It’s ‘No Mow May’ Time in New England, So Let’s Do This, and Here’s Why
Oh, we do love our lush, green, weed-free lawns. They're absolutely gorgeous to look at during our day trips and getaways around New England, and we're closing in on more of that beauty with spring with lawn prep time.
Whether you have your own yard to take care of, have a gardener, or just enjoy seeing other lawns, this love affair with beautiful landscaping is center stage for half the year. Now, have you heard of No Mow May? It only started sweeping across New England in 2022. It was actually first adopted in Appleton, Wisconsin, during stay-at-home, according to Bee City USA, so its sweep across the country is finally catching on.
We know dandelions and other overgrown weeds and grass are unsightly and often considered a sign of neglecting your lawn; however, do you think you could live with it for a few weeks?
If those of us with lawns take a moment to avoid mowing, we can help increase the abundance and diversity of our bees and other pollinators. So, welcome to No Mow May. Now, if you're reading this into May or even after, I encourage you to not only remember it for next year, but still participate on your own volition this year and maybe have another 'no mow month', or even just a couple of weeks.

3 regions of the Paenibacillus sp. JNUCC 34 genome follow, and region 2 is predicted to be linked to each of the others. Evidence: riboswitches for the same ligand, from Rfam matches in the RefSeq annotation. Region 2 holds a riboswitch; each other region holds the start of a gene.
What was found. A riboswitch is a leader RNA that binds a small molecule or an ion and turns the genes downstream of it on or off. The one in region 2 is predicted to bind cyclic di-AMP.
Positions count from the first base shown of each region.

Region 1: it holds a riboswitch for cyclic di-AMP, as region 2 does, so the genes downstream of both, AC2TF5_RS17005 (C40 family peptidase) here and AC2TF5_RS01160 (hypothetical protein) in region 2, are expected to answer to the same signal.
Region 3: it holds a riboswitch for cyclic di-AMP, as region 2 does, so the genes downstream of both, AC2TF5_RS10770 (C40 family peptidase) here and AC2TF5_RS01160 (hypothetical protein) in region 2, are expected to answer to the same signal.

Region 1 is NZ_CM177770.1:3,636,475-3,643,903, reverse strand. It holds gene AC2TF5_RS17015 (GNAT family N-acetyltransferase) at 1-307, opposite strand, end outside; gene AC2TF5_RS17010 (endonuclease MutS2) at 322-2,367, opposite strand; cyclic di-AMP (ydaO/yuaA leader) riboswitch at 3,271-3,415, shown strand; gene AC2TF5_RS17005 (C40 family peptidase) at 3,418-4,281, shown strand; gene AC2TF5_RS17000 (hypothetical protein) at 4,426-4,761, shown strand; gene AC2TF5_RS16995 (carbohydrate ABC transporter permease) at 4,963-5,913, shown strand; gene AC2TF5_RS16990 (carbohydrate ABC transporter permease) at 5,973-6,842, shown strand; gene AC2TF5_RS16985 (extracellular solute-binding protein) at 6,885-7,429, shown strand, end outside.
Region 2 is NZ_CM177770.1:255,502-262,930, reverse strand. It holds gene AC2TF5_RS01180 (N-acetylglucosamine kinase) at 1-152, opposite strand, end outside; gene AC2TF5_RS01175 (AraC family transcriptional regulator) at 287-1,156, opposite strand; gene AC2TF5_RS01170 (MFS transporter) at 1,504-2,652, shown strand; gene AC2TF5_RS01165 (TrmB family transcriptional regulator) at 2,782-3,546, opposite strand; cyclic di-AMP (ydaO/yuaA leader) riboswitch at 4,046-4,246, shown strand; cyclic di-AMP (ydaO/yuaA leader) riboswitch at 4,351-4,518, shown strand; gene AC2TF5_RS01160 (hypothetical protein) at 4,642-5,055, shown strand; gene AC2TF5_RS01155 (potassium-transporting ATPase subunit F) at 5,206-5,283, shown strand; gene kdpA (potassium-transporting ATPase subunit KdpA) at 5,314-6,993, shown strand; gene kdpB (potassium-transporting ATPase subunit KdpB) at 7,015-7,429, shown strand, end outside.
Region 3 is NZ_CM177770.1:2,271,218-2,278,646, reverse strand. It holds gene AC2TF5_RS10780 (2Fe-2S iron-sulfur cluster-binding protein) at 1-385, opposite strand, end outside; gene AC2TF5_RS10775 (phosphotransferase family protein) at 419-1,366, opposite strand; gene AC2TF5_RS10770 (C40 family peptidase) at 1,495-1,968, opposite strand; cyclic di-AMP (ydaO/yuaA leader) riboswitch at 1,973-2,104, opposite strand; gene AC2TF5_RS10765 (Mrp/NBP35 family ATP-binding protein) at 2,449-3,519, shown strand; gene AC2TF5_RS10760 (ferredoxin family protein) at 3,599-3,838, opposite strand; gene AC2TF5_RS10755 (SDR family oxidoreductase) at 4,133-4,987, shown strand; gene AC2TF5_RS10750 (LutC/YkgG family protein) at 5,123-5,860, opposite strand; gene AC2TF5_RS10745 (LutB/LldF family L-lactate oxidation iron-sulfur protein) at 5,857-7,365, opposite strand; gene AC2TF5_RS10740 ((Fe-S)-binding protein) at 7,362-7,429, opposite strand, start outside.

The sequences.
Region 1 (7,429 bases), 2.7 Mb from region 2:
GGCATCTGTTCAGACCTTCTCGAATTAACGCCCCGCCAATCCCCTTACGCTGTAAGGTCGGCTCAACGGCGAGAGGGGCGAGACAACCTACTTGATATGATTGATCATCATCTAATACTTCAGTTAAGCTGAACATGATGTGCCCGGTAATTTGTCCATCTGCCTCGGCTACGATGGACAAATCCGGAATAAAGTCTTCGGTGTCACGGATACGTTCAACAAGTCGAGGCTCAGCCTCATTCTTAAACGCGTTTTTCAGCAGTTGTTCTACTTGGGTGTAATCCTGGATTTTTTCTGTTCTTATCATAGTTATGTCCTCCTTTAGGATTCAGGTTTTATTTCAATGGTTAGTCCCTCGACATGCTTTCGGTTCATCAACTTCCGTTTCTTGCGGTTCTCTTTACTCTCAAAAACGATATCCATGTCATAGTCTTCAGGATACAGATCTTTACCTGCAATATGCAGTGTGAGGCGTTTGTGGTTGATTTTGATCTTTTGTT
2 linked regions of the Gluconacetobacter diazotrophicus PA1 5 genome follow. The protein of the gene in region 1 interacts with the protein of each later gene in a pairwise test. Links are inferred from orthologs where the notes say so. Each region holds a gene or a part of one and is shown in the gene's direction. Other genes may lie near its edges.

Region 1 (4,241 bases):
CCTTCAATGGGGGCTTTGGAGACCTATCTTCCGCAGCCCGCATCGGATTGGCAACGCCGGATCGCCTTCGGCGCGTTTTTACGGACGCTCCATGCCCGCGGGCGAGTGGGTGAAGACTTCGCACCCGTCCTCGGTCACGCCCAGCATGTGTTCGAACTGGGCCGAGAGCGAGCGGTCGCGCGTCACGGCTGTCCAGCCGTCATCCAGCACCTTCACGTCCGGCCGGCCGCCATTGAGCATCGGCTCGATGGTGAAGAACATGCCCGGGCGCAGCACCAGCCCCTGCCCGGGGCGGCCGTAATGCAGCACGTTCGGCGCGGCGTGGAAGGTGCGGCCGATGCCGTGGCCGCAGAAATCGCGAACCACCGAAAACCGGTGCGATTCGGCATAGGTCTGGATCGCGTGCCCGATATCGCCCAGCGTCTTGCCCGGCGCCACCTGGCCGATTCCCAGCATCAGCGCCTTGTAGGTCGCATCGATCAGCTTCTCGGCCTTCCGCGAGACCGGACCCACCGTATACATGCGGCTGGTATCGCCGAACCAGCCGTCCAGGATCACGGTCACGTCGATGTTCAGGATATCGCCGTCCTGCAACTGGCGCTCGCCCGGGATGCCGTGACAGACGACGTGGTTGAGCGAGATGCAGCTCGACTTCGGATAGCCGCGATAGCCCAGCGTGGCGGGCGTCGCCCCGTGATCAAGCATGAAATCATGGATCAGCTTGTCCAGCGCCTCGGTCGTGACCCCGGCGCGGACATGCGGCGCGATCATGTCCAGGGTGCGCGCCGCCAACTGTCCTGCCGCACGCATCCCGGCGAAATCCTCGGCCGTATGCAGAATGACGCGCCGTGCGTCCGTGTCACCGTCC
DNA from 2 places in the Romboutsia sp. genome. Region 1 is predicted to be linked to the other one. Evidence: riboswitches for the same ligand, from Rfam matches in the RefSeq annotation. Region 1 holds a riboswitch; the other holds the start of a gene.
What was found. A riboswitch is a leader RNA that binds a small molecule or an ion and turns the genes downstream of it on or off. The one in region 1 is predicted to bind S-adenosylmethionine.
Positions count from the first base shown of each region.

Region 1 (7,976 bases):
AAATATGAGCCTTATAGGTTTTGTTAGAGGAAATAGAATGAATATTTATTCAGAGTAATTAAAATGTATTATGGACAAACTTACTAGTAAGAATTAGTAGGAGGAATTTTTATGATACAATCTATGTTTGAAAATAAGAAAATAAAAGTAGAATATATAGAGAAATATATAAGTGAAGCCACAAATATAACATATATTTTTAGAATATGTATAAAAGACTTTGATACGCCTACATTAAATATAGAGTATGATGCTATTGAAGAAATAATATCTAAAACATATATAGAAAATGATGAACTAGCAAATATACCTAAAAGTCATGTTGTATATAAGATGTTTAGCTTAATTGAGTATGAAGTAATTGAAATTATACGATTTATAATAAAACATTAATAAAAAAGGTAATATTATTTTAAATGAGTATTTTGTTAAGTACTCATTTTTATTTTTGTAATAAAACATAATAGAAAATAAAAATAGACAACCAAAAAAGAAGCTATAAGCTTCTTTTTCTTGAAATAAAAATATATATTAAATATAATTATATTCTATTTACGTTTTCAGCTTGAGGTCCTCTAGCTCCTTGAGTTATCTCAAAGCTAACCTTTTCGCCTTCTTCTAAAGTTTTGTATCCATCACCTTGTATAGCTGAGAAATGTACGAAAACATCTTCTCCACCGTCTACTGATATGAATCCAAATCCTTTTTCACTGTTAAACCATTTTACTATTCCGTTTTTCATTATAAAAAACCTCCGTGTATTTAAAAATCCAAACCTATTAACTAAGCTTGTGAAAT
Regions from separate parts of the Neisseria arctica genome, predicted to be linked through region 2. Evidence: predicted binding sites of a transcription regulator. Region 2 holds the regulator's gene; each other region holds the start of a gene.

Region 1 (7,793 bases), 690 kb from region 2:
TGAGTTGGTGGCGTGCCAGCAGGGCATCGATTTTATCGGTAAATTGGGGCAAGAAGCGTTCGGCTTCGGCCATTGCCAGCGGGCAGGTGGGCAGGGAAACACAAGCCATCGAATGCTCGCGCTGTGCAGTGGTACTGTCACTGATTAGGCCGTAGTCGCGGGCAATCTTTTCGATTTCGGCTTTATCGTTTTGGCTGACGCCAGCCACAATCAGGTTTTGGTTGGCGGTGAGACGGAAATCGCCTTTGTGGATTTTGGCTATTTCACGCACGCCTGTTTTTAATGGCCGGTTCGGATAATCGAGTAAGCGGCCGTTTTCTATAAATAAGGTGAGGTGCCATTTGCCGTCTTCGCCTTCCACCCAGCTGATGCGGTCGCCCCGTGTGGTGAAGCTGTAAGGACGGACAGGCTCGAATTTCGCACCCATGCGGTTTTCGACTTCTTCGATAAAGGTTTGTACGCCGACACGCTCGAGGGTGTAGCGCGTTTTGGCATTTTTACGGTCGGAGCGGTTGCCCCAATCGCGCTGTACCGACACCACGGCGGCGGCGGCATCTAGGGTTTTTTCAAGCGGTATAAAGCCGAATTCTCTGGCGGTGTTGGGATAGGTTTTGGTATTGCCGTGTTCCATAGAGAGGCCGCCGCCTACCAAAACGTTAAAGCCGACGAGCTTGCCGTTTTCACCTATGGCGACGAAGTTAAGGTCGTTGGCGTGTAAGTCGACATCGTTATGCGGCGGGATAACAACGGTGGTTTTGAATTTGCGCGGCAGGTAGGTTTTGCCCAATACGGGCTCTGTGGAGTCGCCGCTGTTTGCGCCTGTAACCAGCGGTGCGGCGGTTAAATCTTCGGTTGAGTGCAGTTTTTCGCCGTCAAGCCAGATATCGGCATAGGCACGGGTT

No matter how you participate, the general idea of not mowing is a conservation initiative, according to Bee City USA.
First popularized by Plantlife, an organization based in the United Kingdom, but which is gaining traction across North America. The goal of No Mow May is to allow grass to grow unmown for the month of May, creating habitat and forage for early season pollinators. This is particularly important in urban areas where floral resources are often limited.
Oh, here's one more note: if you live in an area with an overgrowth and weed ordinance or regulation, one thing towns have done is get city officials to suspend it during May.
In a study from the inaugural No Mow May year, residents that participated had three times more bee species richness and five times higher bee abundance than nearby parks that had been mowed.
If you're asking yourself, "what's the big deal about bee pollination," then the simple answer is that it's the most important thing that bees do, and needed for plants and flowers to reproduce. Most of the plants you see every day depend on bees and other insects as pollinators, according to Bees Techno Science.
What a BEE-autiful thing.
Oh, and if the bees and conservation aren't doing it for you, then how about this: No Mow May bee pollination supporter and home improvement extraordinaire Bob Villa adds that you'll have better color for the season with a much healthier lawn.